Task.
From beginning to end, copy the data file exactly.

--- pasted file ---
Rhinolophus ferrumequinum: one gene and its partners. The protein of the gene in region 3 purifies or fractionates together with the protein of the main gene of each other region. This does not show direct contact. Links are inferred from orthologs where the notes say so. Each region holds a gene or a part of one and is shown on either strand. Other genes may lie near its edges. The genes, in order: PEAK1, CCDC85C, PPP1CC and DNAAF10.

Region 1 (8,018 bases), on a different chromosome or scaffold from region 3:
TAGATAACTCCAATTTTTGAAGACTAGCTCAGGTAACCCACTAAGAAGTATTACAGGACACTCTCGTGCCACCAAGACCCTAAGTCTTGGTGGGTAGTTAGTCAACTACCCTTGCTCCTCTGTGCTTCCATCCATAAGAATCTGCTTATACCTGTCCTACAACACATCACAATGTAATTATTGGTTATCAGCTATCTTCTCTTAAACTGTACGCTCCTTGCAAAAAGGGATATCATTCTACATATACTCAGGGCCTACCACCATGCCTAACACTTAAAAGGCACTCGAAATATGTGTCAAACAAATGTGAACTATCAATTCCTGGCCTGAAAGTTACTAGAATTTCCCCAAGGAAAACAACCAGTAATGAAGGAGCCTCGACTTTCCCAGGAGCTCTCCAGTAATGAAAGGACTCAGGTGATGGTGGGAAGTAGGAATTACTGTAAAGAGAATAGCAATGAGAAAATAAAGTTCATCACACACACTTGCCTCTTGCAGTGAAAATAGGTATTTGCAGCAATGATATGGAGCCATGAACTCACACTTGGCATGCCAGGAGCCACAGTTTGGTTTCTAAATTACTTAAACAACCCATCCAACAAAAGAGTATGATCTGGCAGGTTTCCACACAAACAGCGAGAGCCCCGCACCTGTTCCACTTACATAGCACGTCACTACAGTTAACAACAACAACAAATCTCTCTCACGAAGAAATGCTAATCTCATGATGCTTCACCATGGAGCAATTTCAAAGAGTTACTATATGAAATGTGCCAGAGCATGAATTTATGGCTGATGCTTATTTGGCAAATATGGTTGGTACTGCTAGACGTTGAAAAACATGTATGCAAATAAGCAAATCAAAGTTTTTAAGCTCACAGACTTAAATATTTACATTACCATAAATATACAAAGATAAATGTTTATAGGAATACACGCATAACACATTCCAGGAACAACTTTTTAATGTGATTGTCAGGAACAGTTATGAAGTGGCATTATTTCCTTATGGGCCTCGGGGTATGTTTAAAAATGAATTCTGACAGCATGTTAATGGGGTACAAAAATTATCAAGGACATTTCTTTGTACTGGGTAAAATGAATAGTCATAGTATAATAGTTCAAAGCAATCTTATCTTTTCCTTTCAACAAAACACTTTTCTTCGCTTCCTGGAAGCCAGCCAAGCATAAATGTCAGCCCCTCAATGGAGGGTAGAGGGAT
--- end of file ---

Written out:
Rhinolophus ferrumequinum: one gene and its partners. The protein of the gene in region 3 purifies or fractionates together with the protein of the main gene of each other region. This does not show direct contact. Links are inferred from orthologs where the notes say so. Each region holds a gene or a part of one and is shown on either strand. Other genes may lie near its edges. The genes, in order: PEAK1, CCDC85C, PPP1CC and DNAAF10.

Region 1 (8,018 bases), on a different chromosome or scaffold from region 3:
TAGATAACTCCAATTTTTGAAGACTAGCTCAGGTAACCCACTAAGAAGTATTACAGGACACTCTCGTGCCACCAAGACCCTAAGTCTTGGTGGGTAGTTAGTCAACTACCCTTGCTCCTCTGTGCTTCCATCCATAAGAATCTGCTTATACCTGTCCTACAACACATCACAATGTAATTATTGGTTATCAGCTATCTTCTCTTAAACTGTACGCTCCTTGCAAAAAGGGATATCATTCTACATATACTCAGGGCCTACCACCATGCCTAACACTTAAAAGGCACTCGAAATATGTGTCAAACAAATGTGAACTATCAATTCCTGGCCTGAAAGTTACTAGAATTTCCCCAAGGAAAACAACCAGTAATGAAGGAGCCTCGACTTTCCCAGGAGCTCTCCAGTAATGAAAGGACTCAGGTGATGGTGGGAAGTAGGAATTACTGTAAAGAGAATAGCAATGAGAAAATAAAGTTCATCACACACACTTGCCTCTTGCAGTGAAAATAGGTATTTGCAGCAATGATATGGAGCCATGAACTCACACTTGGCATGCCAGGAGCCACAGTTTGGTTTCTAAATTACTTAAACAACCCATCCAACAAAAGAGTATGATCTGGCAGGTTTCCACACAAACAGCGAGAGCCCCGCACCTGTTCCACTTACATAGCACGTCACTACAGTTAACAACAACAACAAATCTCTCTCACGAAGAAATGCTAATCTCATGATGCTTCACCATGGAGCAATTTCAAAGAGTTACTATATGAAATGTGCCAGAGCATGAATTTATGGCTGATGCTTATTTGGCAAATATGGTTGGTACTGCTAGACGTTGAAAAACATGTATGCAAATAAGCAAATCAAAGTTTTTAAGCTCACAGACTTAAATATTTACATTACCATAAATATACAAAGATAAATGTTTATAGGAATACACGCATAACACATTCCAGGAACAACTTTTTAATGTGATTGTCAGGAACAGTTATGAAGTGGCATTATTTCCTTATGGGCCTCGGGGTATGTTTAAAAATGAATTCTGACAGCATGTTAATGGGGTACAAAAATTATCAAGGACATTTCTTTGTACTGGGTAAAATGAATAGTCATAGTATAATAGTTCAAAGCAATCTTATCTTTTCCTTTCAACAAAACACTTTTCTTCGCTTCCTGGAAGCCAGCCAAGCATAAATGTCAGCCCCTCAATGGAGGGTAGAGGGAT